to secure a signature, the most common device being to represent that the petition called for the locating of a new mail route or the increase of service on some line already established and in a majority of instances the petition was not read at all by the signer.
The necessary signatures being obtained, the petition was presented to the board of commissioners and readily granted as the board were Weston men.
Then began an exciting canvass of the county - a spirited canvass it might be called for much of the argument furnished was of a liquid nature.
The election was set for Thursday, October 30, 1875, but when the day rolled around it was found that the 30th was Saturday.
Nat Baker was secured on behalf of Weston and at once located in that town and began the publication of the Locomotive.
His motto was "We will keep up steam or bust our boiler." Nat was also a fair speaker and took the stump in Weston's interest, but their principal speakers were C. C. Vance, Dr. S. L. Green and L. P. Boyd.
The speech making on the part of Norton rested principally on John R. Hamilton, the financial arguments were used by all friends of Norton, more or less, but fell most heavily upon Richard Williams.
Weston raised the cry that Norton was bankrupt, that the district was heavily bonded and that Weston had several capitalists who would at once erect stores, a
mill, build a court house end make things boom generally Norton denied pretty much all that Weston claimed, and further stated that the town company at Norton was abundantly able to make good all their promises to build up and maintain a prosperous town.
The distribution of aid that was conducted largely by Weston men, was severely criticised by friends of Norton.
Newt. Cope bought the new residence of W. E. Case, the best in Norton, and removed it to Weston with a great flourish of trumpets.
On election day the voters were all out to the polls and the closest scrutiny was made to see that no fraudulent votes were cast.
In spite of all, the challenger at each polling place was often beguiled aside for a few moments and at such times side entrances, through windows or other unguarded places were made, the ballot hastily dropped and the guard return to his pose unsuspicious of the ruse that had been successfully carried through during his brief absence.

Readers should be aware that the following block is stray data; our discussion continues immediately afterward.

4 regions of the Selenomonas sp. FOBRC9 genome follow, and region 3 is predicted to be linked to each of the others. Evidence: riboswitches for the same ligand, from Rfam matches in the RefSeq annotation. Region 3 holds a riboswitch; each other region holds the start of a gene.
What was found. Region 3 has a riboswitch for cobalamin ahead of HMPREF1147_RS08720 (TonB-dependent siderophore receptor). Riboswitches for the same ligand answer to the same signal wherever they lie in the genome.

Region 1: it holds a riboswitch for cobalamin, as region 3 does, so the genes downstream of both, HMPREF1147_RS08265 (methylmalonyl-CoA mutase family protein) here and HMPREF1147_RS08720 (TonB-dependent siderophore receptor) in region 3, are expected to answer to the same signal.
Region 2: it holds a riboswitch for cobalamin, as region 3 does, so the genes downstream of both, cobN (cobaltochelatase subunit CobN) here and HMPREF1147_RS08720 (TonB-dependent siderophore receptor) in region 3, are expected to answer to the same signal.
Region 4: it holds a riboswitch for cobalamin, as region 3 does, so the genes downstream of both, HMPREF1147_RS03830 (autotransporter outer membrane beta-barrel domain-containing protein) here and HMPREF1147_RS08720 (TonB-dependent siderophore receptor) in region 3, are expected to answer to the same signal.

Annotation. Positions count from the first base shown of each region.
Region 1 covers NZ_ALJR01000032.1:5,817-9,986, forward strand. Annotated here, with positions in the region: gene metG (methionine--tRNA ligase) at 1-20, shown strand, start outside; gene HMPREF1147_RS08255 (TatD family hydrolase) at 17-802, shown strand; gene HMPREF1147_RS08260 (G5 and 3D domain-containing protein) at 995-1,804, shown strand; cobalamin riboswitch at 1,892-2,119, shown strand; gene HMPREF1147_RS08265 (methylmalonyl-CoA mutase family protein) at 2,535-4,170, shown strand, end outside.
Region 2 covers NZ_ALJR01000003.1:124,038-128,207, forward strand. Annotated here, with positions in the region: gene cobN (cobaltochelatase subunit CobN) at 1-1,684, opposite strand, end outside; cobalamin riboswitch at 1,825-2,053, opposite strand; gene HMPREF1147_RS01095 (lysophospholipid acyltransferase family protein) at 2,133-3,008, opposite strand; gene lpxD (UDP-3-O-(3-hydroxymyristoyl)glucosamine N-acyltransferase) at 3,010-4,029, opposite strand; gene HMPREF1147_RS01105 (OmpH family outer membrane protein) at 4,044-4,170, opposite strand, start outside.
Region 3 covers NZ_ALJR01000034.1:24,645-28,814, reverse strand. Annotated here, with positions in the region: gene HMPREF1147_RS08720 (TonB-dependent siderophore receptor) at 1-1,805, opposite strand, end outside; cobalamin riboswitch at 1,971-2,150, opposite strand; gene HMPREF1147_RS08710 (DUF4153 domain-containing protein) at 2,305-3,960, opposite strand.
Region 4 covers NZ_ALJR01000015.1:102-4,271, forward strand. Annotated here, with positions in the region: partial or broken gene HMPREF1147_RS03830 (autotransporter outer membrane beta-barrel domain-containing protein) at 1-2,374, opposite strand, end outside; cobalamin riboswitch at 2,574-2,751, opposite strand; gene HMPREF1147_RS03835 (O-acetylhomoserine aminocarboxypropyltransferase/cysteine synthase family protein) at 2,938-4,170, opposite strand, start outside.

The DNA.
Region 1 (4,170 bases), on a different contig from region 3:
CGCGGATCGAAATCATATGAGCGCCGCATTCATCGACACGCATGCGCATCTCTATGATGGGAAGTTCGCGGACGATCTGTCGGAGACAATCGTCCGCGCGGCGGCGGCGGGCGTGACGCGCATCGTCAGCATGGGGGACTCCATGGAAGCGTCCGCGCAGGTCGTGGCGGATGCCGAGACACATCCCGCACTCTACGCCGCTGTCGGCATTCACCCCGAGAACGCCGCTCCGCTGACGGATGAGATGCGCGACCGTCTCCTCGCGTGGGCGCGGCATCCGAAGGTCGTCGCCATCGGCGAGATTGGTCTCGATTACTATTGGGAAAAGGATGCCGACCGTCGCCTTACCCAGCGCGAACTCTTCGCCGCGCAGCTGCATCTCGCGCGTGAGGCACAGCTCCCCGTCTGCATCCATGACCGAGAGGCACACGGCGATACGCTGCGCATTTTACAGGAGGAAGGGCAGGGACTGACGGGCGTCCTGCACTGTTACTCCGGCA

The election was held on Saturday, October 30, 1875, and the unofficial returns indicated that Weston had polled the heavier vote. In anticipation of this Hamilton had previously armed himself with proofs of fraud and forgery in the preparation of the petition and of irregular and illegal acts in many other respects, and thus armed set out early the following Monday morning, behind a pair of swift ponies driven by Jim Mittan, and in a very brief time, considering the distance, was in the presence of Judge Holt, at Beloit, who at once examined the evidence submitted to him and granted a temporary injunction restraining the board from counting the vote.
On Sunday morning October 31, the bluest set of men that ever met in Norton congregated to hear the returns from the election. While each one as he came up would ask for the latest, yet his voice and manner indicated that he knew by premonition that Norton had lost. After the matter had been talked over the injunction scheme was laid before the crowd, but few had any faith in it; yet all admitted that it was worth trying, so Hamilton started for Beloit to ask for the injunction while only a very few men in Norton believed that he could obtain one. Hamilton and Jim Mittan had returned to Yellow Springs, south of Phillipsburg when the team gave out.
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